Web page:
• Would your current employer appreciate you trying to pressure them with hanging "I have a job offer" over their head? No one enjoys feeling backed into a corner and it might adversely impact the working relationship with your employer.
  • What if your employer calls your bluff and/or genuinely believes that you will accept the external job offer? Or even encourages you to do that in order to grow your career? This isn't unusual in circumstances where a team becomes top heavy with lots of experienced staff because some degree of staff churn is actually healthy as it allows new staff to grow and develop their skills and experience.
  • Many recruiters talk to each other and if you gain a reputation as a timewaster then you may find your future employment opportunities start to become scarce because you've been blacklisted and recruiters and potential employers don't want to deal with you.

In summary my opinion is that it's manipulative and deceitful behaviour and I'd strongly recommend against it.

3

I fully agre with Sourav question. Your explanation misses one big thing.
"Offer valid until void".
You will learn nothing more that what you already can with tools that are avaiable (I think even LinkedId had a feature where it told how much, on average, a person in such and such position could earn in such and such area).
You will not only waste your time but you would waste other people time. I will point few flaws in your reasoning.

  1. I can quote a digit around 0.75X to make sure I do not miss offers which are not good for me now, but which can be interesting if I have to quit.

Then you will get offers that are not suited for you. And if you quit your job that offer might not be on the market anymore. Pointless. YOU know you have a high salary. So what's your point? You want to mentally train to say "yes" to lower offer?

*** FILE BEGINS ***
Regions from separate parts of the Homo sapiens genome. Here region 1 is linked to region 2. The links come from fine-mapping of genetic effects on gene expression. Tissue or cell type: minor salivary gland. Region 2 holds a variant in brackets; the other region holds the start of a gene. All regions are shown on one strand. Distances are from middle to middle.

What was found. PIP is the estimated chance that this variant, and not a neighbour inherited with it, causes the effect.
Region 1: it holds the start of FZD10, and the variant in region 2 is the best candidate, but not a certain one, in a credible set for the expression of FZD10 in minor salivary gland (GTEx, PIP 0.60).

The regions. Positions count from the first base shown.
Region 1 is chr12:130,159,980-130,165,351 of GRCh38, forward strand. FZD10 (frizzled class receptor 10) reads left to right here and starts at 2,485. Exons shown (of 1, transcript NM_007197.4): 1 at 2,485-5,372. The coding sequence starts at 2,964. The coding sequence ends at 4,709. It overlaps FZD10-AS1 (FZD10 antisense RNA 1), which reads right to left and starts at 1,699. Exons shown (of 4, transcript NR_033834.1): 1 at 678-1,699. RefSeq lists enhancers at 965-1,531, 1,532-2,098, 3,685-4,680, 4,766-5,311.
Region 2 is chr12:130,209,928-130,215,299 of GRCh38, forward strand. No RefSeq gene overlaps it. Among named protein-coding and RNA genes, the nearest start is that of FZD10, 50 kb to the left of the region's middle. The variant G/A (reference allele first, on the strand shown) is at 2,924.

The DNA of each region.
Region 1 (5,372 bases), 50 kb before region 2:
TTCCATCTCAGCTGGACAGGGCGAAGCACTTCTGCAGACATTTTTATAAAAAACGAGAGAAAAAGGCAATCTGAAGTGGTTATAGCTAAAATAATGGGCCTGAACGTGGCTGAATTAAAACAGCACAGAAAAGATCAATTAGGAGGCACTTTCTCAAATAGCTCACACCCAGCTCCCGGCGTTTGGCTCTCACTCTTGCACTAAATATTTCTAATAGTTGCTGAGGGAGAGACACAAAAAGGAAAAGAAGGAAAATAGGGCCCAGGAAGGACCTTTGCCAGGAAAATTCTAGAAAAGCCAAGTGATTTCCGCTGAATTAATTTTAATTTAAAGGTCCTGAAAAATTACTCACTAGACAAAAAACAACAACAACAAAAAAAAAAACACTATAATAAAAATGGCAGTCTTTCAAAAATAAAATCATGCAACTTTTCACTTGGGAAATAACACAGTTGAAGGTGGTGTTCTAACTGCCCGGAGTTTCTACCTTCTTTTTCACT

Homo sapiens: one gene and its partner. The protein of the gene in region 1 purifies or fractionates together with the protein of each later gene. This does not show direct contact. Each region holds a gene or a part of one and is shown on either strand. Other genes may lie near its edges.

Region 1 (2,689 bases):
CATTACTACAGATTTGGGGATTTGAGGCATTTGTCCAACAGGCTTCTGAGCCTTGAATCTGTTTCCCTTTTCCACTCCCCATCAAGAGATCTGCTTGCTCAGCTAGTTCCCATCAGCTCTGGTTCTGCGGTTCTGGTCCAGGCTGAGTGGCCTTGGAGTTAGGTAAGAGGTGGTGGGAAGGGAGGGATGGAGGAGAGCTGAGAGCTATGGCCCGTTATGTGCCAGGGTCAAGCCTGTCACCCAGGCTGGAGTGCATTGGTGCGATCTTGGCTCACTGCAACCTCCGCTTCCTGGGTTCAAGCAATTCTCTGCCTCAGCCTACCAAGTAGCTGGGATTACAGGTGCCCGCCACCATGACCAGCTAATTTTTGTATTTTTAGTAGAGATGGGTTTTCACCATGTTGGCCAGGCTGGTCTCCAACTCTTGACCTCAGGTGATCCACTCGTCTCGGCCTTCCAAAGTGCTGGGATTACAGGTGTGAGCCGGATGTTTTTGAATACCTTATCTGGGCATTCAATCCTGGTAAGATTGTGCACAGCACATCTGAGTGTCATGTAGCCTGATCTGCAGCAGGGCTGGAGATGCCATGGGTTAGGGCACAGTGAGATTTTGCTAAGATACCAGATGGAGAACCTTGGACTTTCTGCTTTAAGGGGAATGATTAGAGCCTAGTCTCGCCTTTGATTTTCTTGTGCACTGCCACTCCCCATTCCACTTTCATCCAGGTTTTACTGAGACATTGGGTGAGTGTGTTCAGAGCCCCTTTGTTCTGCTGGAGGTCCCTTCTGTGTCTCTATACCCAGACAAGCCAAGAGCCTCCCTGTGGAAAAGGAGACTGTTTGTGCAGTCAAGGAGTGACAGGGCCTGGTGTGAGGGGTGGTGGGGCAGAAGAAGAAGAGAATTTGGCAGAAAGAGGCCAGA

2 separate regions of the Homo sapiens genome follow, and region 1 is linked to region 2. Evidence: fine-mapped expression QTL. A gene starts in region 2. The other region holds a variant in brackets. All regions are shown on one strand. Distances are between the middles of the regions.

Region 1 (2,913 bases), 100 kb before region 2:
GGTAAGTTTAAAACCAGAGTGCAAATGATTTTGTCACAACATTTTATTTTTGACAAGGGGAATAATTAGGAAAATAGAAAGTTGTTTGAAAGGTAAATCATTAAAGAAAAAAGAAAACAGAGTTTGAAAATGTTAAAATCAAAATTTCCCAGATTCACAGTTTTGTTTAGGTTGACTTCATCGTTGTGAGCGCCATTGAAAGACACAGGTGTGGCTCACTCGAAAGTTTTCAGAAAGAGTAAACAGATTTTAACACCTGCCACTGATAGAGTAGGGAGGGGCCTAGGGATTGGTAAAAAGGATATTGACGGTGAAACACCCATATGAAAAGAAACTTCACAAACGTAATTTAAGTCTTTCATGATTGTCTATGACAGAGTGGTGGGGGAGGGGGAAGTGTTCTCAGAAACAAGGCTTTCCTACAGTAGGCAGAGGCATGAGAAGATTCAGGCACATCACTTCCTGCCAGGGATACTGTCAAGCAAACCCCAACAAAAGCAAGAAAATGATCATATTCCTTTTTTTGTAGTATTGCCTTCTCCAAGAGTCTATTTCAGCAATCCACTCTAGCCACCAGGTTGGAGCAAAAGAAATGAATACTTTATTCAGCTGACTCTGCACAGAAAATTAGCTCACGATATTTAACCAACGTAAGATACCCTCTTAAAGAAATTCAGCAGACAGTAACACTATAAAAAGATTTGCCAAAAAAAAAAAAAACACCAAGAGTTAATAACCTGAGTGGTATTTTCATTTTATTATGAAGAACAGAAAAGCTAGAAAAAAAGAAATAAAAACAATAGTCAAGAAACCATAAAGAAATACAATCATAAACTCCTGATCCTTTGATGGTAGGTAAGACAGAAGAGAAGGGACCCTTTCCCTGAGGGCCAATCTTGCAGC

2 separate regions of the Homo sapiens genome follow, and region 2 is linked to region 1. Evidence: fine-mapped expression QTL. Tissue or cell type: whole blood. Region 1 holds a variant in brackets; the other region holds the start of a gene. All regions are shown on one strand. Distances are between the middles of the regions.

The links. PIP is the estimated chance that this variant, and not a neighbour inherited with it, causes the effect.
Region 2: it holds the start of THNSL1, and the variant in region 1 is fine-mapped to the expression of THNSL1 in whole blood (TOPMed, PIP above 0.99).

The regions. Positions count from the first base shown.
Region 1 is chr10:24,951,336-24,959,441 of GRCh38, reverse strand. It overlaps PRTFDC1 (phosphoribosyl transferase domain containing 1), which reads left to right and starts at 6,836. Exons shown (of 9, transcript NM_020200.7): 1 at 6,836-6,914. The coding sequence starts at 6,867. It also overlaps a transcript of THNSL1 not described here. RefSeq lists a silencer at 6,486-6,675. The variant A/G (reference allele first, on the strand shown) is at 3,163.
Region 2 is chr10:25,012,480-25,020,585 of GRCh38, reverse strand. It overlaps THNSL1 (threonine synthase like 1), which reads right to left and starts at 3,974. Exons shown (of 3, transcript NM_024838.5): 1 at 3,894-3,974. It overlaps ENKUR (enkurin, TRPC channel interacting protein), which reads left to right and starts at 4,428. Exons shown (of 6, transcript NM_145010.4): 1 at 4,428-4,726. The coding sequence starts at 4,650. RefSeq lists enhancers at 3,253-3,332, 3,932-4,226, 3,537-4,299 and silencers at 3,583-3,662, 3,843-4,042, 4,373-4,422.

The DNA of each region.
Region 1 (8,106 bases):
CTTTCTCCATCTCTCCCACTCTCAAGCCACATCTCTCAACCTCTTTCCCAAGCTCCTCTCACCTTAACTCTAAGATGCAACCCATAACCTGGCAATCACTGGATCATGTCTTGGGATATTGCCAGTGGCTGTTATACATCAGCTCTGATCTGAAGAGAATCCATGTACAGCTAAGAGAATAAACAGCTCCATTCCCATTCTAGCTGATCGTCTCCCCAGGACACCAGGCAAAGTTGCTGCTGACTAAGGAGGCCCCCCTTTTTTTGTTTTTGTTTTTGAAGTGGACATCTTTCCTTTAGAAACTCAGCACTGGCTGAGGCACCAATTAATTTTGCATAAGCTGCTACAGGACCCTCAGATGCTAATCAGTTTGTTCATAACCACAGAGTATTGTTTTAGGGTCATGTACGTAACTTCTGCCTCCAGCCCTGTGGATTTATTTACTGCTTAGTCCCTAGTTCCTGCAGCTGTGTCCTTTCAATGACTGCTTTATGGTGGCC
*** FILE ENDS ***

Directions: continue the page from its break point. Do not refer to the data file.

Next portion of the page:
1. I can quote a substantially higher sum (1.3X-1.5X) that would make an offer interesting right now

This is what recruiters expect when approaching people already having a job. You can assume that they know how much you earn and that they approach you either that salary or some extras. If they are not shooting in the dark. Also, again, "Right now". If you won't take the offer it won't wait for you.

  1. but I definitely would not accept the offer. At the same time I can try to negotiate a salary; after all, I have nothing to lose

Apart from your job. Yes you might do that (negotiatie only because there is other offer). Once, maybe twice. After that your company/manager/HR might decide you are maxed out and just say "no". At which time your "other proposition" might not be on the table anymore. At which you will roast one bridge and don't have other.
Salary negotations are slippery slope. You might wait for YOUR company to get back to you, the other offer will vanish and your company will get back "we checked how much we are paying you, we could have two people in your place, you're fired".

Personal note: you can be a fish on LinkedId and recieve a lot of offers (scientifically proven), a lot of them are rubbish (as you noticed yourself). You should feel bad for really wasting YOUR time. You could be really improving yourself to get a raise (or realy good offer) based on merit. Instead you focus on tryin to ge better offer (a couple in past several years) to use it a a leverage.

If you like to negotiate for sport and waste other people time you should become a recruiter on LinkedId.

  • I disagree with 2. I took a very low paying job out of university and was then told by recruiters that typically a company will only pay 5-10% more than my current salary. Surprise surprise, all of their offers were only a little bit better. I found work on my own (directly) and received substantially better. (*I'm in a country where it's expected that you will disclose your current salary) – Mars Nov 13 at 5:51
  • @Mars "out of university". Also the fact that recruites will lowball you is normal. But that not mean they don't know what is the REAL average what is the upper limit they can offer to get you. – SZCZERZO KŁY Nov 13 at 9:42
  • The recruiter's positions were when I was already full-time employed, a few years "out of university." But I think we're imagining two different groups for recruiters--I was thinking third party recruiters – Mars Nov 14 at 0:29
3

Simply negotiate the offer as if you are going to accept it.

But all of this is pointless

If you do this enough you'll soon find yourself blacklisted by the local recruiters and jobs around your surrounding area so when you do need to begin a job hunt, you'll be looking at positions further a field where the salaries could be drastically different to match their location demands.